Congenital Diaphragmatic Hernia: when your family becomes the one in 3000

There are three things I didn’t expect to hear during my pregnancy. The first one was at the 12-week scan: “You are expecting twins!” The second and third ones were at the 20-week scan: “You are expecting identical twin girls! But twin two is suffering from a condition called Congenital Diaphragmatic Hernia (CDH)”.

Never heard of CDH? Neither did we until the 10th April 2017.

It is a hole in the diaphragm that allows the organs such as the liver, stomach and intestines to move up into the chest cavity and prevent the lungs from developing.  CDH affects one in 3000 babies in the world, one in 2500 babies in the UK, and our case was one of two recorded cases in the South West and the only one recorded (we were told) to affect an identical twin. The causes are still unknown and the chance of survival at birth is 50%.

The words, just like our hearts, were heavy and they resonated in our heads for months. Every day, every project, the laughs, the smiles, the hopes became tinted with fear.

Infographic explaining CDH. For a text-only detailed explanation of CDH visit https://cdhuk.org.uk/about-cdh/what-is-cdh/
For a text-only detailed explanation of CDH visit the CDH UK website.

I gave birth on the 7th August to perfectly gorgeous girls, Lola and Chloé, but the fear became reality on the morning of the 8th August 2017. After fighting for 18 hours, Chloé’s heart, after filling ours with love and joy, grew tired and stopped.

Almost four years on, Lola is happy and healthy making sure she fills our lives with smiles, tantrums and love for the both of them. We, as a family, are adapting to our new normal, aiming to raise as much awareness of CDH as we can.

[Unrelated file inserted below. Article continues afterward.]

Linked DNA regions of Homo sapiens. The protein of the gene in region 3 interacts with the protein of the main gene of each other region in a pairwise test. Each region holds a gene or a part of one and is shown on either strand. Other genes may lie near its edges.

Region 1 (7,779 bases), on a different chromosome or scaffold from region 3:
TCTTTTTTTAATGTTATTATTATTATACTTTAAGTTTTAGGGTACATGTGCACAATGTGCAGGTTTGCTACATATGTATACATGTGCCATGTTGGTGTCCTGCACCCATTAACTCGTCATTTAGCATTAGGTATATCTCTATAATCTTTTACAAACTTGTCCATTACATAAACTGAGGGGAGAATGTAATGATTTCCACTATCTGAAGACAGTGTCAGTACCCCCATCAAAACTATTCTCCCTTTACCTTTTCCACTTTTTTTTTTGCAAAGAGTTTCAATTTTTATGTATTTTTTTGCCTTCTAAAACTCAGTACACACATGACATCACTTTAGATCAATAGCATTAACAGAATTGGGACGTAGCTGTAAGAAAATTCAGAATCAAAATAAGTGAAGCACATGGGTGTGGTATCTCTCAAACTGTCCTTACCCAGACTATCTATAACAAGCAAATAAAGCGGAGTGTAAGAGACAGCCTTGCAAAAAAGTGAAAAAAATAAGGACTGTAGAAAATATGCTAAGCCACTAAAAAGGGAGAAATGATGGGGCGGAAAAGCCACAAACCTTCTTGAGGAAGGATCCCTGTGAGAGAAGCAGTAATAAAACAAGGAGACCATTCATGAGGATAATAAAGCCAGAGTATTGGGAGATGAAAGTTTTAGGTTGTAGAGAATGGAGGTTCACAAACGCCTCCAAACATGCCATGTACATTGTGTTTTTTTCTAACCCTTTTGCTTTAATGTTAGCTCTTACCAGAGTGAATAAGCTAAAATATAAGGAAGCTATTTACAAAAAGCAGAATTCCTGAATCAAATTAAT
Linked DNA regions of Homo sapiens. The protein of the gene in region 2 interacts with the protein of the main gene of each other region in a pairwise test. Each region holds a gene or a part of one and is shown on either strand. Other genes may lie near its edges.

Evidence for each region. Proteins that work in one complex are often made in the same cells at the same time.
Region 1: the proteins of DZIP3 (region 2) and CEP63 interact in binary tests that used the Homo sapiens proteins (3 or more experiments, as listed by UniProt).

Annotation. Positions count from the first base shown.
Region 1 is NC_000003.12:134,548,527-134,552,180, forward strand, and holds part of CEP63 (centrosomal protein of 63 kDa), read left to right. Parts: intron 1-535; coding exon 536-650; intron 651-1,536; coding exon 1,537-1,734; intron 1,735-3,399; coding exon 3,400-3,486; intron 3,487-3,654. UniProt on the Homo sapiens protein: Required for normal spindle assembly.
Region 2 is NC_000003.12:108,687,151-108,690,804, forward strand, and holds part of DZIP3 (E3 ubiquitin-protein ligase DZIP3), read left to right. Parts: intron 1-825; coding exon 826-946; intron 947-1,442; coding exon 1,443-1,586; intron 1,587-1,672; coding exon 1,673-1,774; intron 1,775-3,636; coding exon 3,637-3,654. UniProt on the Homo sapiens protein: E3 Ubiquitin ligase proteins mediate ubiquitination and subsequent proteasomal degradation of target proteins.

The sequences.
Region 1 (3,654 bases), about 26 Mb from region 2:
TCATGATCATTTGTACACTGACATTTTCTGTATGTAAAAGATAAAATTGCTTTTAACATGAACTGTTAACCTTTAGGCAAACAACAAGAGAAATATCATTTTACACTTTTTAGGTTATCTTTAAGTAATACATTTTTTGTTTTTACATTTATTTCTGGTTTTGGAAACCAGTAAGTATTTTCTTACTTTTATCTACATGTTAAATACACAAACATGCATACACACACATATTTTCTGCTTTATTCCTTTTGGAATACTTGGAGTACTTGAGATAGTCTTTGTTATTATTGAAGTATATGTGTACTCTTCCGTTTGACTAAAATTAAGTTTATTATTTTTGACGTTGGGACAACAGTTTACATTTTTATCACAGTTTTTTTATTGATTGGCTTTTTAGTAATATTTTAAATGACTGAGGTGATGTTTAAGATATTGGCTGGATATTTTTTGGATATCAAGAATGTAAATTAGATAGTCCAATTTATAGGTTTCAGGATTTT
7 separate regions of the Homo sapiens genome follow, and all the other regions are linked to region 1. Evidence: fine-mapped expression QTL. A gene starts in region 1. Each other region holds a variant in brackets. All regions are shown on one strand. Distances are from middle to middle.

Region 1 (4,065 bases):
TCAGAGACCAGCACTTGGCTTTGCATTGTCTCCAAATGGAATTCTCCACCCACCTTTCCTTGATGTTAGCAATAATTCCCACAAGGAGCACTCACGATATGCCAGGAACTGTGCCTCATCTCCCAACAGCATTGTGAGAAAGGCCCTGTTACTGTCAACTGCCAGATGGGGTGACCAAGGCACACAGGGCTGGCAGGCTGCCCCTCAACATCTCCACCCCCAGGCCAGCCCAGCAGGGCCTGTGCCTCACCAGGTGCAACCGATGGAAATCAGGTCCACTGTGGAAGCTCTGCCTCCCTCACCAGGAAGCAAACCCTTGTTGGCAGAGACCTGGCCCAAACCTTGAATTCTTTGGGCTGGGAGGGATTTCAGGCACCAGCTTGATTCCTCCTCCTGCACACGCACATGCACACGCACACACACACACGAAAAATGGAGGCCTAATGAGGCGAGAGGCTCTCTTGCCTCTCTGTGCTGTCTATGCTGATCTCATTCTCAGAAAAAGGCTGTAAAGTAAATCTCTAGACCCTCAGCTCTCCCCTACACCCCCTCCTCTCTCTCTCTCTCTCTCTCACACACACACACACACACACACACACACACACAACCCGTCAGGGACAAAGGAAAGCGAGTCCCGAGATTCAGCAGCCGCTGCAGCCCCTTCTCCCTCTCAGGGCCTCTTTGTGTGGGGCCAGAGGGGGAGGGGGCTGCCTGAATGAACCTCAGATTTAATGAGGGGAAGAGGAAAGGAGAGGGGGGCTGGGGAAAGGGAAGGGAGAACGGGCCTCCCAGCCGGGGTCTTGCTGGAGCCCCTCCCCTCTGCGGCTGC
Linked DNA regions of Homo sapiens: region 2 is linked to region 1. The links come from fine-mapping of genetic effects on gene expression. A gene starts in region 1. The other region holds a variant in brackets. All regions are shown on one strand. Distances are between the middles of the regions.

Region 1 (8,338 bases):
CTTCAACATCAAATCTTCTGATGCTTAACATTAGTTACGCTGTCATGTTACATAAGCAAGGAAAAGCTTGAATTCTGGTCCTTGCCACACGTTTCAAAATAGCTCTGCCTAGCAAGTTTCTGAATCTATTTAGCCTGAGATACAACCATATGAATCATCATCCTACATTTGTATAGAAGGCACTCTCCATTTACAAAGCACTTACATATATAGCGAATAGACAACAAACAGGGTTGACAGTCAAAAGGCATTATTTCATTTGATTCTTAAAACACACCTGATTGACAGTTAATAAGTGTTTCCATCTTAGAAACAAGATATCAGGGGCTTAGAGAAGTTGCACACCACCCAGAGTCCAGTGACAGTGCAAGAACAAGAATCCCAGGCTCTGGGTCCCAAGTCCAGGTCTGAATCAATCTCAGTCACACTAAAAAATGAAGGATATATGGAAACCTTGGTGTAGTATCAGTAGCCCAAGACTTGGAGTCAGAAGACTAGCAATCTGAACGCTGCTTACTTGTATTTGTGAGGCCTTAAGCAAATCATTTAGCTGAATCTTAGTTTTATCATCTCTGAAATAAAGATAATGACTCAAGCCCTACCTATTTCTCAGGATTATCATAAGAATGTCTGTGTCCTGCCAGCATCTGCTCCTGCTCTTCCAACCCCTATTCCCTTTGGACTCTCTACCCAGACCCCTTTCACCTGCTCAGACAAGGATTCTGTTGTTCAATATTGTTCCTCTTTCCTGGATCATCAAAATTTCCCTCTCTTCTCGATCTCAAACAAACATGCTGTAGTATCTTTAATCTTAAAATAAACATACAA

Maybe one day we will get the answers as to why and how, but for now, if our contribution can help one of those families out of 3000 touched by the same words that we were, then a massive mission has been accomplished.

If you want to learn more about CDH please visit the CDH UK website, and if my family’s story resonates and you would like to talk then CDH UK offer lots of different support.

Occupational Therapy Week: What do occupational therapists do?

Occupational Therapy Week: What do occupational therapists do?

Small change, big impactThe 2nd to the 6th November is Occupational Therapy Week. Normally, we’d be enticing you to find out more about Occupational Therapy (OT) with an information stand and cakes at the main entrance of the hospital, but the current situation sadly precludes us from doing so. However, as a department, we wanted to take this opportunity to shout (from a distance) about what we believe to be the best profession in the world!

To understand what an occupational therapist does, it is important to first understand the meaning of “occupation”. In our role, an occupation refers to any activity that our patients want or need to do to function throughout a normal day. Although everyone’s occupations vary, they generally fall within the categories of work, leisure, and self-care. For example, each morning we wake up and have a shower (self-care), drive the car or ride the bus to our jobs (work), and come home to have dinner and watch television or read a book (leisure). We often take for granted how challenging it can be for our patients to complete these seemingly basic occupations if they have a physical or psychological barrier to overcome. As acute occupational therapists, we can assess our patients to identify their barriers to occupation and provide creative solutions to overcome them through the provision of adaptive aids and equipment, packages of care, referring onward to the appropriate community services, and educating families and carers.

At University Hospitals Plymouth, we work in a number of specialities including hand therapy, health care of the elderly, general medicine and surgery, trauma and orthopaedics, stroke, neurosurgery, and admissions avoidance within emergency care. Although each of these specialities has a unique impact on a patient’s journey, we all share the same core principle: to utilise a holistic (physical and mental) approach to enable a patient to achieve their full potential and remain as independent as possible. Whilst occupational therapy is only a small part of the patient journey, a small change can create a big impact on health, wellbeing, and reduce the number of hospital admissions.